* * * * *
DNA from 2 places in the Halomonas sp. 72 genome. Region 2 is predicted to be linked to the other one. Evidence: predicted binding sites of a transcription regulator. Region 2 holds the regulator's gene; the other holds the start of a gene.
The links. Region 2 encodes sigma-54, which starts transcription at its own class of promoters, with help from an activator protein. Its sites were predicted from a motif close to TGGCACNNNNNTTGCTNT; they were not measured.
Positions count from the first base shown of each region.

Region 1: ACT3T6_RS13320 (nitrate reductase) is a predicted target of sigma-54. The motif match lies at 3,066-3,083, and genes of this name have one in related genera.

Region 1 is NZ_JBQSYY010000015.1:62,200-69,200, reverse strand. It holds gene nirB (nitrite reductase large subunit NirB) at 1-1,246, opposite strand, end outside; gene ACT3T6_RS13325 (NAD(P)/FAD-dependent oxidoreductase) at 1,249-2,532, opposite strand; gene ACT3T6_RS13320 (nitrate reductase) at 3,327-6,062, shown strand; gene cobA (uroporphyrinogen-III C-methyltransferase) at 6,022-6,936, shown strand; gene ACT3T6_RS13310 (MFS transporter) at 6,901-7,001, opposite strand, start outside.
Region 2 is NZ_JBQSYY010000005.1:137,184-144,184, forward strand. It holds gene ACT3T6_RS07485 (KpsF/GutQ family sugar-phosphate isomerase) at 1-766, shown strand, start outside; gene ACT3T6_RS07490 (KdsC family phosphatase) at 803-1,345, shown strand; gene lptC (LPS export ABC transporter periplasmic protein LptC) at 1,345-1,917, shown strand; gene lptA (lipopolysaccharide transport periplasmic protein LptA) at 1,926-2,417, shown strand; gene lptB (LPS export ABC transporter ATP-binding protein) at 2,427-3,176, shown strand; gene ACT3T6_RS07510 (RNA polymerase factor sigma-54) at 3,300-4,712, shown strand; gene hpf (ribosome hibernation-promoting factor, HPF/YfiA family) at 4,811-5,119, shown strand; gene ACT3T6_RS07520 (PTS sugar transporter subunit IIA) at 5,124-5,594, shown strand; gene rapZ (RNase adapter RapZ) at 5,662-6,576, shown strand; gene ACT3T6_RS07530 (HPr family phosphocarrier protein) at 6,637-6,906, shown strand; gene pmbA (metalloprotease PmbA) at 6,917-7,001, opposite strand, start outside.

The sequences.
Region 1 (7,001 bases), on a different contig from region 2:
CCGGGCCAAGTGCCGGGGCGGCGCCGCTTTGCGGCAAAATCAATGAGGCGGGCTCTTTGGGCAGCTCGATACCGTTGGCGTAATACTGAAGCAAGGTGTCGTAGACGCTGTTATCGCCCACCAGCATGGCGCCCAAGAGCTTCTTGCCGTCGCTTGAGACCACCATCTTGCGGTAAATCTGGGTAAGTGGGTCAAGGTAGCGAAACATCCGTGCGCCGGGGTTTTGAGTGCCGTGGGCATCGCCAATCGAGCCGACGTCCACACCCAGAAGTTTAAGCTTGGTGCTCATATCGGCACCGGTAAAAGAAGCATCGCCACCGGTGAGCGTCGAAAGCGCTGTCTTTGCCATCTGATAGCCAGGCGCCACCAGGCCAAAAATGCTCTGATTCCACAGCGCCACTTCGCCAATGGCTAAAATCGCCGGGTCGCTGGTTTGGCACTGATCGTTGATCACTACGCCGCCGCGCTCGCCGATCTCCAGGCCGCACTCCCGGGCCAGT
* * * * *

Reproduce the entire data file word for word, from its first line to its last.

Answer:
DNA from 2 places in the Halomonas sp. 72 genome. Region 2 is predicted to be linked to the other one. Evidence: predicted binding sites of a transcription regulator. Region 2 holds the regulator's gene; the other holds the start of a gene.
The links. Region 2 encodes sigma-54, which starts transcription at its own class of promoters, with help from an activator protein. Its sites were predicted from a motif close to TGGCACNNNNNTTGCTNT; they were not measured.
Positions count from the first base shown of each region.

Region 1: ACT3T6_RS13320 (nitrate reductase) is a predicted target of sigma-54. The motif match lies at 3,066-3,083, and genes of this name have one in related genera.

Region 1 is NZ_JBQSYY010000015.1:62,200-69,200, reverse strand. It holds gene nirB (nitrite reductase large subunit NirB) at 1-1,246, opposite strand, end outside; gene ACT3T6_RS13325 (NAD(P)/FAD-dependent oxidoreductase) at 1,249-2,532, opposite strand; gene ACT3T6_RS13320 (nitrate reductase) at 3,327-6,062, shown strand; gene cobA (uroporphyrinogen-III C-methyltransferase) at 6,022-6,936, shown strand; gene ACT3T6_RS13310 (MFS transporter) at 6,901-7,001, opposite strand, start outside.
Region 2 is NZ_JBQSYY010000005.1:137,184-144,184, forward strand. It holds gene ACT3T6_RS07485 (KpsF/GutQ family sugar-phosphate isomerase) at 1-766, shown strand, start outside; gene ACT3T6_RS07490 (KdsC family phosphatase) at 803-1,345, shown strand; gene lptC (LPS export ABC transporter periplasmic protein LptC) at 1,345-1,917, shown strand; gene lptA (lipopolysaccharide transport periplasmic protein LptA) at 1,926-2,417, shown strand; gene lptB (LPS export ABC transporter ATP-binding protein) at 2,427-3,176, shown strand; gene ACT3T6_RS07510 (RNA polymerase factor sigma-54) at 3,300-4,712, shown strand; gene hpf (ribosome hibernation-promoting factor, HPF/YfiA family) at 4,811-5,119, shown strand; gene ACT3T6_RS07520 (PTS sugar transporter subunit IIA) at 5,124-5,594, shown strand; gene rapZ (RNase adapter RapZ) at 5,662-6,576, shown strand; gene ACT3T6_RS07530 (HPr family phosphocarrier protein) at 6,637-6,906, shown strand; gene pmbA (metalloprotease PmbA) at 6,917-7,001, opposite strand, start outside.

The sequences.
Region 1 (7,001 bases), on a different contig from region 2:
CCGGGCCAAGTGCCGGGGCGGCGCCGCTTTGCGGCAAAATCAATGAGGCGGGCTCTTTGGGCAGCTCGATACCGTTGGCGTAATACTGAAGCAAGGTGTCGTAGACGCTGTTATCGCCCACCAGCATGGCGCCCAAGAGCTTCTTGCCGTCGCTTGAGACCACCATCTTGCGGTAAATCTGGGTAAGTGGGTCAAGGTAGCGAAACATCCGTGCGCCGGGGTTTTGAGTGCCGTGGGCATCGCCAATCGAGCCGACGTCCACACCCAGAAGTTTAAGCTTGGTGCTCATATCGGCACCGGTAAAAGAAGCATCGCCACCGGTGAGCGTCGAAAGCGCTGTCTTTGCCATCTGATAGCCAGGCGCCACCAGGCCAAAAATGCTCTGATTCCACAGCGCCACTTCGCCAATGGCTAAAATCGCCGGGTCGCTGGTTTGGCACTGATCGTTGATCACTACGCCGCCGCGCTCGCCGATCTCCAGGCCGCACTCCCGGGCCAGT